Multinational beer companies are taking advantage of government incentives and using local cassava to produce low-cost brews targeted at Ghana’s growing consumer base. The population’s rising incomes and low penetration rates attracted global breweries over the last decade, and consumption of traditional malt beer is growing. But the new cassava beers offer a cheaper entry point for the bottom of the pyramid, which represents a huge potential market. Gregory Metcalf, the managing director of UK-headquartered brewing and beverage company SABM iller’s Ghana subsidiary, told OBG, “Cassava beer can attract the lower-income consumer who can’t afford hops and malt.”
POTENTIAL MARKET: The beer market is growing across the continent, with sales rising in 2012 by 10%, excluding South Africa, Reuters reported. Ghana’s consumption stands at five litres per person per year, much lower than the African average of 10 litres per person per year, Metcalf said. The majority of the market is served by home brews. According to Metcalf, an increase to seven litres would make production profitable. Because of the challenges associated with importing beer, beverage companies rely on local production. SABM iller, the world’s second-largest brewing company, initially invested in Ghana in 1997 and has since expanded its operations to four bottling plants distributing 10 brands. Diageo, the world’s largest brewery, began producing locally in 2004 through the joint venture Guinness Ghana Breweries. While producing locally, breweries have traditionally imported hops and barley, paying government excise taxes on raw materials. In 2010 the government increased the duty from 25% to 50%, forcing firms to raise the price of beer. Consumption dropped below five litres per person per year and has only recently returned to pre-2010 levels, according to Accra Brewery (ABL), SABM iller’s local unit. Brewers face the same business challenges as other consumer industries operating locally. The unreliable water supply has hit Guinness hard over the years, and during the most recent crisis, the firm shifted some production to Nigeria. Power issues also pose their own set of problems, but the biggest challenge in Ghana is “the somewhat unpredictable tax structure”, Metcalf told OBG.
LOCAL INPUTS: After taxes increased on imported raw materials, the beer industry worked with the government to reduce the excise tax to 10% on beer that uses locally produced inputs. Across Africa, breweries had already found success substituting local sorghum or cassava for malt. Given the limited capacity of Ghanaian agribusiness, securing cassava, which spoils quickly, for industrial use is not easy. Guinness purchases preprocessed cassava root. ABL partnered with The Dutch Agricultural Development and Trading Company, which travels to small farms with a mobile processing unit. The company buys directly from farmers, processes cassava on the spot and sells in bulk to ABL.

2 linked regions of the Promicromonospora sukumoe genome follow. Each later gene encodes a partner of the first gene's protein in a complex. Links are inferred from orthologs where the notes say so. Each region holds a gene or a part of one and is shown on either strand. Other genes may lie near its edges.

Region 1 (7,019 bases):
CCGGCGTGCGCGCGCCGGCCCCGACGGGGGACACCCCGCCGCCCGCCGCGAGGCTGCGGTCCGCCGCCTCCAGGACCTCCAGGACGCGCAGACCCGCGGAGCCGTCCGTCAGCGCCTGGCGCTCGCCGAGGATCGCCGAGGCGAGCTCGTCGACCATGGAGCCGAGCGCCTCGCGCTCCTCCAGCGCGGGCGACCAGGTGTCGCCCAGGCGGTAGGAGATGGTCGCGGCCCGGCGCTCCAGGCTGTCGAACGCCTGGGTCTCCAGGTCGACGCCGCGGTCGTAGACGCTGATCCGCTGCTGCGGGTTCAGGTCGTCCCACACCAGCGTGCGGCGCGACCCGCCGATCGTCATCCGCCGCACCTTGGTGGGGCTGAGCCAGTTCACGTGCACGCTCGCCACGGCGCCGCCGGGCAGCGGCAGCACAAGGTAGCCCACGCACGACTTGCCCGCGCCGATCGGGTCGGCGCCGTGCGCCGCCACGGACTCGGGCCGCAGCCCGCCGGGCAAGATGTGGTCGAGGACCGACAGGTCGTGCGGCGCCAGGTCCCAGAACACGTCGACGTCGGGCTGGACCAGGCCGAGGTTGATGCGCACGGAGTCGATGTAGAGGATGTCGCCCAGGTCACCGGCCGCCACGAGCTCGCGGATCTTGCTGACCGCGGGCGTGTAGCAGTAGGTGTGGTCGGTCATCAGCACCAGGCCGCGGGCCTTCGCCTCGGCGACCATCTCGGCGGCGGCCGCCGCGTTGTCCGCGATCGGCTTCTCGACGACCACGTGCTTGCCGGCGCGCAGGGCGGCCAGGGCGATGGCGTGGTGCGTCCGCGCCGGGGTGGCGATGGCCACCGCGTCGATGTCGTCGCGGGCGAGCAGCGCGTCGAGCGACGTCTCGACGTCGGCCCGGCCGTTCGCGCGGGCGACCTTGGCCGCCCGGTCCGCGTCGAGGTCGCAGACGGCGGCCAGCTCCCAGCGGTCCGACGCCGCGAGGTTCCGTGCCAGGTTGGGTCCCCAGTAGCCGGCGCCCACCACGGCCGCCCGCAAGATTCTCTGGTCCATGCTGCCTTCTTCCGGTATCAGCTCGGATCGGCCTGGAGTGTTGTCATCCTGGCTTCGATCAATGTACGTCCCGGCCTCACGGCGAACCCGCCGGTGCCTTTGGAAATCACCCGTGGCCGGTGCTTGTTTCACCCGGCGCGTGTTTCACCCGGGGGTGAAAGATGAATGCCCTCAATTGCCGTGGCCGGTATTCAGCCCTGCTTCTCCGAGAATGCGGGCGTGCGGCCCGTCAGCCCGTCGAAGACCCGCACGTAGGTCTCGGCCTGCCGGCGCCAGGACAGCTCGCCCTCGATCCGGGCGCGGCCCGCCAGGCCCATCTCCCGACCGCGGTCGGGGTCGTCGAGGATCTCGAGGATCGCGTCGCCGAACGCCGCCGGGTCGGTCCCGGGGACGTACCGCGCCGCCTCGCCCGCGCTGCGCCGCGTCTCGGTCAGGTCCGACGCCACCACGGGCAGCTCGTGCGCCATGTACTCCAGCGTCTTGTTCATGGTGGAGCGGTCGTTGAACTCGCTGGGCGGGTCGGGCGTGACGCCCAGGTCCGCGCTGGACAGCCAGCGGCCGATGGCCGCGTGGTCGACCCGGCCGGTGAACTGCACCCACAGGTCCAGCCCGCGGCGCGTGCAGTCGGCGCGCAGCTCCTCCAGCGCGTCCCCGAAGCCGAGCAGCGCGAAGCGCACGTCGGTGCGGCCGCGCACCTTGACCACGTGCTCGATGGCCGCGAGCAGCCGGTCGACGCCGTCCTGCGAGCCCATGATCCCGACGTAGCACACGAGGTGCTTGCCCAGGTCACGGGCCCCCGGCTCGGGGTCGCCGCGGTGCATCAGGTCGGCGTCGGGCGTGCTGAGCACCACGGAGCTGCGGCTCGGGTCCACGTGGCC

It is cheaper to use imported malt rather than local ingredients, but the new excise legislation means lower prices can be offered to consumers if local ingredients are used. Guinness Ghana Breweries produced Ghana’s first cassava beer, Ruut Extra Premium, in December 2012, and in March of 2013 ABL launched its cassava-based Eagle brand. While a malt beer sells for about GHS2.50 ($1.29), Ruut and Eagle go for about GHS1.60 ($0.82) and GHS1.20 ($0.62), respectively. Guinness has already announced a 61% increase in earnings in Ghana over the nine months leading up to March 2013. ABL predicts sales of its cassava beer will be in line with its success in Uganda, where 70% of the beer market is now dominated by local brews.
UP-MARKET POTENTIAL: While beer made using local content offers a cheaper entry point for lower-income Ghanaians, breweries are also targeting Ghana’s highend consumers. ABL’s imported Peroni brand sells at a premium, but is performing better per capita in Ghana than elsewhere in Africa. Without clear income statistics to go by, Metcalf sees these sales as a good sign of future potential. “I think the middle class in Ghana is bigger than in most African countries,” Metcalf said.
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